The principal objectives of the Built Heritage Program are to:

  • Promote the conservation of listed heritage buildings in a strategic manner consistent with best practice for built heritage conservation.
  • Foster relationships between building owners, planners and historians.
  • Support conservation works for public heritage buildings and places.

Our heritage buildings, a part of our cultural heritage.

A concerted effort to preserve our heritage is a vital link to our cultural, educational, aesthetic, inspirational, and economic legacies – all of the things that quite literally make us who we are (Steve Berry).

Cultural heritage is defined as an expression of the ways of living developed by a community and passed on from generation to generation, including practices, places, objects, artistic expressions and values (ICOMOS, 2002) and is often expressed as either tangible or intangible cultural heritage.  It gives people a connection to certain social values, beliefs, religions and customs.

One of the National Trust’s priorities is to support the conservation of historic built structures in Fiji, which are part of our tangible cultural heritage (moveable and immovable heritage). Buildings that are of historical and national importance are preserved under the Town and Country Planning Act, through Scheme Statements, and under the National Trust Act.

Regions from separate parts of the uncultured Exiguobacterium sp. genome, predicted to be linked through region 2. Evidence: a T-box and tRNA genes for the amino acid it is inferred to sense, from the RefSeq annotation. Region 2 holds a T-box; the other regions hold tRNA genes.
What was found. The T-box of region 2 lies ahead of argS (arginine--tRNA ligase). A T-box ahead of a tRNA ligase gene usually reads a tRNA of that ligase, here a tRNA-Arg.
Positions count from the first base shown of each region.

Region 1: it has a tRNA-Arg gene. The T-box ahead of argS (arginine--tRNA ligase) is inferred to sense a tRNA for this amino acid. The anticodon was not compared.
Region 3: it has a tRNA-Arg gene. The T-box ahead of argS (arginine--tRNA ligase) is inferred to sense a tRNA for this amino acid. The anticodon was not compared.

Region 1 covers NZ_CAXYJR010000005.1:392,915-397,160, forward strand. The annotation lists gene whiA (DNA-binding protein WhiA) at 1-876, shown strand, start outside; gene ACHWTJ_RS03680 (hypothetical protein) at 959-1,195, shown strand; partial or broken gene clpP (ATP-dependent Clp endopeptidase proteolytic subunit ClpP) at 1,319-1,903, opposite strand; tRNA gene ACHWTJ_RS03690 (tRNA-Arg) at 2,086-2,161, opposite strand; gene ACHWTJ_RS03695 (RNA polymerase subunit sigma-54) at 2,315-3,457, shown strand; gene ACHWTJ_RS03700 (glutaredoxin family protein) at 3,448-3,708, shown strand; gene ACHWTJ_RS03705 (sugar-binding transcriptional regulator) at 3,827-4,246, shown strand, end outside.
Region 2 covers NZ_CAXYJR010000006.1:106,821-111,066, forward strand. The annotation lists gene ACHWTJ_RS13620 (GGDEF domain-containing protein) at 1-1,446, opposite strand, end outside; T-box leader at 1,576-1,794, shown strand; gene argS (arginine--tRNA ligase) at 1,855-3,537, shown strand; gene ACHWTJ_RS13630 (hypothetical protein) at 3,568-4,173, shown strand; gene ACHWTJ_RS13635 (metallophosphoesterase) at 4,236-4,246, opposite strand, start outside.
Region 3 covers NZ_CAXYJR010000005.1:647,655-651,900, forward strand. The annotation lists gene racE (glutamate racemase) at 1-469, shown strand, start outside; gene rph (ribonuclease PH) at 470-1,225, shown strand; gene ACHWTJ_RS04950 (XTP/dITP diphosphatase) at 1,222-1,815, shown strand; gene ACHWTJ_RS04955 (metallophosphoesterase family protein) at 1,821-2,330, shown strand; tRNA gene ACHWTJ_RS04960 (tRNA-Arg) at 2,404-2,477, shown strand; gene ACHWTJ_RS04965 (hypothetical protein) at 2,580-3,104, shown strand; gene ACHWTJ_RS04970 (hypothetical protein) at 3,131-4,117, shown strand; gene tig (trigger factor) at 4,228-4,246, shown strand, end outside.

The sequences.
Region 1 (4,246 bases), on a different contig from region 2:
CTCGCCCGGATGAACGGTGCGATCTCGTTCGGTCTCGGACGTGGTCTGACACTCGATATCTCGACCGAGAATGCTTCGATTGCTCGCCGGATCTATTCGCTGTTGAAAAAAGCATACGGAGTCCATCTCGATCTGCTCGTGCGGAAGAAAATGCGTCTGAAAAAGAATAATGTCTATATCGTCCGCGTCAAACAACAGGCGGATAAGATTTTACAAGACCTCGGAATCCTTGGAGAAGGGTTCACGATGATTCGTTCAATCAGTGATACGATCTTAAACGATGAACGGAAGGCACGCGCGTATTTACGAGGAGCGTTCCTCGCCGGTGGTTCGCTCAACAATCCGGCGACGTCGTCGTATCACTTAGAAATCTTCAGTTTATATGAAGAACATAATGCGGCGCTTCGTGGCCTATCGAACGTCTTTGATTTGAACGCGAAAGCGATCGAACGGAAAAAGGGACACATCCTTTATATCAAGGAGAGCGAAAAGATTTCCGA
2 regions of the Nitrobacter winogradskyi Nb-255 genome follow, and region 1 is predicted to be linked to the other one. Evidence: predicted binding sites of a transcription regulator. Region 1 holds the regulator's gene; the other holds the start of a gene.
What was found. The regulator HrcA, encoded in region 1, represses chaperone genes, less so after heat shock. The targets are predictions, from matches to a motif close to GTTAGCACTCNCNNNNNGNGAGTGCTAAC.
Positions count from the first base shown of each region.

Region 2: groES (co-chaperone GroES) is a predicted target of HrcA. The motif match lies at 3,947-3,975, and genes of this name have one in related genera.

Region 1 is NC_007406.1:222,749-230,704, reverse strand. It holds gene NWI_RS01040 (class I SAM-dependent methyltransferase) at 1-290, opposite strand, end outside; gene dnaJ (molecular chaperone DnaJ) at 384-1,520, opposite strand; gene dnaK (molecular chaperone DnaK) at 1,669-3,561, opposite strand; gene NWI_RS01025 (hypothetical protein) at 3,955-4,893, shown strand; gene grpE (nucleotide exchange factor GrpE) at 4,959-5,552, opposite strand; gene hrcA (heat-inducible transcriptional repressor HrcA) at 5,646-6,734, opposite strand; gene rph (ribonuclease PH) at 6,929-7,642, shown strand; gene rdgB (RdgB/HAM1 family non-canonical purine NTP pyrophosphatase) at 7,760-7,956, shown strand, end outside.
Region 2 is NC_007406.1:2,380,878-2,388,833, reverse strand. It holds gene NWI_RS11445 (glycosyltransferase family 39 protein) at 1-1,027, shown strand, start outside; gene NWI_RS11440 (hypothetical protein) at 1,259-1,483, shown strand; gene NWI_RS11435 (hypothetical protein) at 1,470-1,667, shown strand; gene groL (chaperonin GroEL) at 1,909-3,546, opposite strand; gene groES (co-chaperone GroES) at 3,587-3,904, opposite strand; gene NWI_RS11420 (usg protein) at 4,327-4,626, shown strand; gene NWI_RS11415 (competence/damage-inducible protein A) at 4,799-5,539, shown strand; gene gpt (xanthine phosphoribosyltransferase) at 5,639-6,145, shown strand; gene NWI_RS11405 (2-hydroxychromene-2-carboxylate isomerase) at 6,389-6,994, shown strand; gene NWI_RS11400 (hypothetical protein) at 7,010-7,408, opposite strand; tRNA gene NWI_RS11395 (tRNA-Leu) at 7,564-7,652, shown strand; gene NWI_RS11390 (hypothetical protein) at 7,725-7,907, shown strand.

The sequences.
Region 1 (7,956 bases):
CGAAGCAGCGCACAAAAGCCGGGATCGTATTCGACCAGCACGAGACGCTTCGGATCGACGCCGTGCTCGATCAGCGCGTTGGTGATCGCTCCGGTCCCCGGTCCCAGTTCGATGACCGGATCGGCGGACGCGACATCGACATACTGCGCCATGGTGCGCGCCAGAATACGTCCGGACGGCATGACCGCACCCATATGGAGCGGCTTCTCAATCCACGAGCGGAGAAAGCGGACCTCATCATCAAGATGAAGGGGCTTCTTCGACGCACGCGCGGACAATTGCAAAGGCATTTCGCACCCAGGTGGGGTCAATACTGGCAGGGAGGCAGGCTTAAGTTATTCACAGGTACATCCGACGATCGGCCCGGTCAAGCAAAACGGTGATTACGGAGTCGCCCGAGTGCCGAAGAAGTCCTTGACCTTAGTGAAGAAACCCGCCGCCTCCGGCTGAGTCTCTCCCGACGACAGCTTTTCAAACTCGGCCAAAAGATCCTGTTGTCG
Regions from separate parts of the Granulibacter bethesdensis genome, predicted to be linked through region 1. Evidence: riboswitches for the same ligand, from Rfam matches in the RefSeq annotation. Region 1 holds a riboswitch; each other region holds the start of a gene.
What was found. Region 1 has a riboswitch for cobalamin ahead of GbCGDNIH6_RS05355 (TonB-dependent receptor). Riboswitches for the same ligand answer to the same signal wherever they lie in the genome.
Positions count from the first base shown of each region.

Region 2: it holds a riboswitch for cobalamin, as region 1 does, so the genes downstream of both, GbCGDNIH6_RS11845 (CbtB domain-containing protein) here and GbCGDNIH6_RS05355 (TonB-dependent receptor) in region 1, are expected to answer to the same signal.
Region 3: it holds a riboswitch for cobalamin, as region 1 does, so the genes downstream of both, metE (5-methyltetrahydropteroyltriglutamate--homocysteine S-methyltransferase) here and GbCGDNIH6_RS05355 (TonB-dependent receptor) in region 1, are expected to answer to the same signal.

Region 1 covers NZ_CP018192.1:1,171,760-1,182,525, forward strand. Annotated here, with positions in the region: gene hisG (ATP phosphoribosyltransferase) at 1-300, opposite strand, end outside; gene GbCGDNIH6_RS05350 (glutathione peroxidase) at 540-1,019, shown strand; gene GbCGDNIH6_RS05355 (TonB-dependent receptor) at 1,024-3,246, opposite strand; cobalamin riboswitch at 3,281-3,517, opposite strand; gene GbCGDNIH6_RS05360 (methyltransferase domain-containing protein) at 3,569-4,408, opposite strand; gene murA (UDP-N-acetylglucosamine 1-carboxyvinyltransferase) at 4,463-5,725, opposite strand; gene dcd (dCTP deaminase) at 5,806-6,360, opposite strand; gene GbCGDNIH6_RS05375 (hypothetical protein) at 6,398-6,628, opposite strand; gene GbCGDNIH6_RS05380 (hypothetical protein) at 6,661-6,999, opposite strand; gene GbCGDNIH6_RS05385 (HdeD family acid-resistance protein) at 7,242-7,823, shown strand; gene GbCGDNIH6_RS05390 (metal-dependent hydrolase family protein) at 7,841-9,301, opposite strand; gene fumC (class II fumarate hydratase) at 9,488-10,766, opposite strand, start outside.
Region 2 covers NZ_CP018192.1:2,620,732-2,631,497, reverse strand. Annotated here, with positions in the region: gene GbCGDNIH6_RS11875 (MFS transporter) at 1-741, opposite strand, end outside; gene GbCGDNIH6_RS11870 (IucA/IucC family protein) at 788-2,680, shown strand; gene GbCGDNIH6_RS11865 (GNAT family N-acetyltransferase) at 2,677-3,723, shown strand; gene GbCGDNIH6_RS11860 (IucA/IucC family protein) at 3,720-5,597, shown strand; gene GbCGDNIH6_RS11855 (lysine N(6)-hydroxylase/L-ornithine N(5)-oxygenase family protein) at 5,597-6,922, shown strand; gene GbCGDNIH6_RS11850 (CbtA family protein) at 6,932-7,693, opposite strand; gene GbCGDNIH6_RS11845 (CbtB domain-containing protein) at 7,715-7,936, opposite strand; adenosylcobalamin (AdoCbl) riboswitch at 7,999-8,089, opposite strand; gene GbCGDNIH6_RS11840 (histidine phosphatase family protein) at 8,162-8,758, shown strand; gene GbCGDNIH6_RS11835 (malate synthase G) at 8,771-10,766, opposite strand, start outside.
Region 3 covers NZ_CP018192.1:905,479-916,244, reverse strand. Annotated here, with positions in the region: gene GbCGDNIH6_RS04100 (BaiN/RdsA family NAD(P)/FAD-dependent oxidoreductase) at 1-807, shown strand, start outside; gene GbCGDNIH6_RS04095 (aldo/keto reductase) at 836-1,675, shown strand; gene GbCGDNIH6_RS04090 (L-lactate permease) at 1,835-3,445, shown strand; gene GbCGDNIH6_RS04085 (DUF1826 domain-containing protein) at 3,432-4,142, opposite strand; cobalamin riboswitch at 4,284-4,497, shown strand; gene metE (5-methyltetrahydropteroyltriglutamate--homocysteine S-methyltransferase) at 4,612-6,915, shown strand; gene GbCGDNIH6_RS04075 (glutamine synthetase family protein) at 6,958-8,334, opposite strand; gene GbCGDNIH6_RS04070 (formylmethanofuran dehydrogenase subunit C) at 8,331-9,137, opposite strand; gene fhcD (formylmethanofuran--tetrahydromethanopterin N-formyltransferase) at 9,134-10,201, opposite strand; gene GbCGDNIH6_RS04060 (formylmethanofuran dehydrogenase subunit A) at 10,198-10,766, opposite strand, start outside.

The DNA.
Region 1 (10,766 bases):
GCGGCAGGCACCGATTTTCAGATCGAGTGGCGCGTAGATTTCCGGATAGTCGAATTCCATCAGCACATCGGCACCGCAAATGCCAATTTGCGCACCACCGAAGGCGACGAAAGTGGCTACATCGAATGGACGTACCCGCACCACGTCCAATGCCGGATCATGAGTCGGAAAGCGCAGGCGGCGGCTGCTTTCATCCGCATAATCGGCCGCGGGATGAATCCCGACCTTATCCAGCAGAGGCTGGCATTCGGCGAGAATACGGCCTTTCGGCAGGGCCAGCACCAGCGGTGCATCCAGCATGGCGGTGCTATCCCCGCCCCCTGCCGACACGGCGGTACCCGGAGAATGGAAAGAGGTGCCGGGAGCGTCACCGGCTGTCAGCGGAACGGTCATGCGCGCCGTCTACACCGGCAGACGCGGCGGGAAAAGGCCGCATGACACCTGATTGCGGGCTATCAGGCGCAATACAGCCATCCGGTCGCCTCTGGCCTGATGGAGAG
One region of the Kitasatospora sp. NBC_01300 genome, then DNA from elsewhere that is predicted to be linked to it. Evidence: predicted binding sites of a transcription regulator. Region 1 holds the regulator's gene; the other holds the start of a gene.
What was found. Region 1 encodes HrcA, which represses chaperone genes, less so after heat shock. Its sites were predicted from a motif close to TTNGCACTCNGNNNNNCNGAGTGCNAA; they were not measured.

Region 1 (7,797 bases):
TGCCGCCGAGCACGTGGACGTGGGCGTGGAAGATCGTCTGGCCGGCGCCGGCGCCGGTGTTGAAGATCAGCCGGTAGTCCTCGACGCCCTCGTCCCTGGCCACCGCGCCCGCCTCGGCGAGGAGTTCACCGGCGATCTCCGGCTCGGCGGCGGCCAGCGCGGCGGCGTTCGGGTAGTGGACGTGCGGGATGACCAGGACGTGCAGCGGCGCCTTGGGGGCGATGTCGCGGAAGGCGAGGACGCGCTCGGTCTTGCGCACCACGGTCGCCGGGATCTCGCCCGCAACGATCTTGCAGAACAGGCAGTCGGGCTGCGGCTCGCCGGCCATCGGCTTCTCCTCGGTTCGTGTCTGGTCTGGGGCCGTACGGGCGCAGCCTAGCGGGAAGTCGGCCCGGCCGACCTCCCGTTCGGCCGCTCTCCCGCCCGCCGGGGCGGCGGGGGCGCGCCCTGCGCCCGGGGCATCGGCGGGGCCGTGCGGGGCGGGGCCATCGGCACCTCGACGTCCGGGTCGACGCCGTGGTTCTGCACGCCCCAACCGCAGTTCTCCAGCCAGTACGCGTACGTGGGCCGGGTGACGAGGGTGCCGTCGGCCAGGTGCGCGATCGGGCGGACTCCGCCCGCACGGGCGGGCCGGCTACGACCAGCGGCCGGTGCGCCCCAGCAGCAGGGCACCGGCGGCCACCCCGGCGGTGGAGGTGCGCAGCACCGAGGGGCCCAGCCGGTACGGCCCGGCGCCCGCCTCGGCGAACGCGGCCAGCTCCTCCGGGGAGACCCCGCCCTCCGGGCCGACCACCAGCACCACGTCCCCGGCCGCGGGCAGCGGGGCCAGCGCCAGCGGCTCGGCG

Within the capital city of Suva, historical and architectural buildings are classified as Grade A and Grade B buildings – a system used by City and Town Planners.  However, it is not known as what other criteria was used to determine the grades for various heritage buildings. The National Trust’s, Suva City Heritage Project, developed over several years, provides a forum for research, information sharing and learning more about the buildings that have defined the city landscape since it was first established.

Fiji’s rich cultural heritage should be valued and protected for future generations. The stories we select from our past say something about us as people.  The National Trust has a responsibility to work with people in places with cultural values and in national landmarks around the country to help conserve, protect, sustainably manage and conduct research for the benefit and enjoyment of the people of Fiji. 

Suva City Heritage Project

The original inhabitants of Suva, some 3500  to 2000 years ago, settled in hill forts and areas in the region, before building the town of Suva at the Thurston Gardens site around the early 1800s. Tribal wars were prevalent until the 1860s. Over time European settlers slowly acquired, purchased or simply took plots of land in Suva and cleared it for planting. The Melbourne-based Polynesia Company owned the most land in Suva and changed the landscape significantly. In the 1880s the capital of Levuka was transferred to Suva.

Buildings from the colonial era are concentrated in Suva. The architectural styles of buildings in the city reflects the Victorian/Edwardian and early 20th Century architecture of that period. Most of the buildings have a characteristic open verandah and porches, fenestration and timber cladding. There are a few buildings of stone, mainly the government buildings.